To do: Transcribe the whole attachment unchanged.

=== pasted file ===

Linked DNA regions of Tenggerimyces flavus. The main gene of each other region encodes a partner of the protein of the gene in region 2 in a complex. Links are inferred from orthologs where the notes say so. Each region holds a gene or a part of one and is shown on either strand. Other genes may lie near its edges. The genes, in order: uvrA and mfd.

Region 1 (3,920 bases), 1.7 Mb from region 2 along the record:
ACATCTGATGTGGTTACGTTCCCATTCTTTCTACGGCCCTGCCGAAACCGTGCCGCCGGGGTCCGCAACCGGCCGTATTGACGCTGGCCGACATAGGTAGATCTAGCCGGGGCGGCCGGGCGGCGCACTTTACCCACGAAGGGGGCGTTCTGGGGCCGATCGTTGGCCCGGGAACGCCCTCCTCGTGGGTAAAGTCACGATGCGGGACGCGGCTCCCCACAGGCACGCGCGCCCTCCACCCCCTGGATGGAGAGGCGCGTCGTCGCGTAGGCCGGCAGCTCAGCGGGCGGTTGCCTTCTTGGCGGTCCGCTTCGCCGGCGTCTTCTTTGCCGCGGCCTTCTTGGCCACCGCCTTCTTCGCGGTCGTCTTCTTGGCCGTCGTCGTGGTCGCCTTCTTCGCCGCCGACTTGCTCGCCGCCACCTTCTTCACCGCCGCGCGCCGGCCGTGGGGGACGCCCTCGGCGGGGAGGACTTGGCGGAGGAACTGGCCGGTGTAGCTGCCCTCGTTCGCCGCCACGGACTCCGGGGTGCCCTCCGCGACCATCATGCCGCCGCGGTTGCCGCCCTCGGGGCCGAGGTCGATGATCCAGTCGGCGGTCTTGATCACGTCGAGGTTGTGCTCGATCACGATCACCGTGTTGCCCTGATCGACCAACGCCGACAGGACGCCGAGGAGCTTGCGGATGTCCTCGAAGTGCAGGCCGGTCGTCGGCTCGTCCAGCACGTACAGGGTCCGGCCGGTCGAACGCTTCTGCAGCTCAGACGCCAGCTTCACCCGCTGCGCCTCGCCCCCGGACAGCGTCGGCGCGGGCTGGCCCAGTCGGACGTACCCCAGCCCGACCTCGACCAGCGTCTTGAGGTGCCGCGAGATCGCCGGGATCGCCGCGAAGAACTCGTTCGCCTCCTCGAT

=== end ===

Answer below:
Linked DNA regions of Tenggerimyces flavus. The main gene of each other region encodes a partner of the protein of the gene in region 2 in a complex. Links are inferred from orthologs where the notes say so. Each region holds a gene or a part of one and is shown on either strand. Other genes may lie near its edges. The genes, in order: uvrA and mfd.

Region 1 (3,920 bases), 1.7 Mb from region 2 along the record:
ACATCTGATGTGGTTACGTTCCCATTCTTTCTACGGCCCTGCCGAAACCGTGCCGCCGGGGTCCGCAACCGGCCGTATTGACGCTGGCCGACATAGGTAGATCTAGCCGGGGCGGCCGGGCGGCGCACTTTACCCACGAAGGGGGCGTTCTGGGGCCGATCGTTGGCCCGGGAACGCCCTCCTCGTGGGTAAAGTCACGATGCGGGACGCGGCTCCCCACAGGCACGCGCGCCCTCCACCCCCTGGATGGAGAGGCGCGTCGTCGCGTAGGCCGGCAGCTCAGCGGGCGGTTGCCTTCTTGGCGGTCCGCTTCGCCGGCGTCTTCTTTGCCGCGGCCTTCTTGGCCACCGCCTTCTTCGCGGTCGTCTTCTTGGCCGTCGTCGTGGTCGCCTTCTTCGCCGCCGACTTGCTCGCCGCCACCTTCTTCACCGCCGCGCGCCGGCCGTGGGGGACGCCCTCGGCGGGGAGGACTTGGCGGAGGAACTGGCCGGTGTAGCTGCCCTCGTTCGCCGCCACGGACTCCGGGGTGCCCTCCGCGACCATCATGCCGCCGCGGTTGCCGCCCTCGGGGCCGAGGTCGATGATCCAGTCGGCGGTCTTGATCACGTCGAGGTTGTGCTCGATCACGATCACCGTGTTGCCCTGATCGACCAACGCCGACAGGACGCCGAGGAGCTTGCGGATGTCCTCGAAGTGCAGGCCGGTCGTCGGCTCGTCCAGCACGTACAGGGTCCGGCCGGTCGAACGCTTCTGCAGCTCAGACGCCAGCTTCACCCGCTGCGCCTCGCCCCCGGACAGCGTCGGCGCGGGCTGGCCCAGTCGGACGTACCCCAGCCCGACCTCGACCAGCGTCTTGAGGTGCCGCGAGATCGCCGGGATCGCCGCGAAGAACTCGTTCGCCTCCTCGAT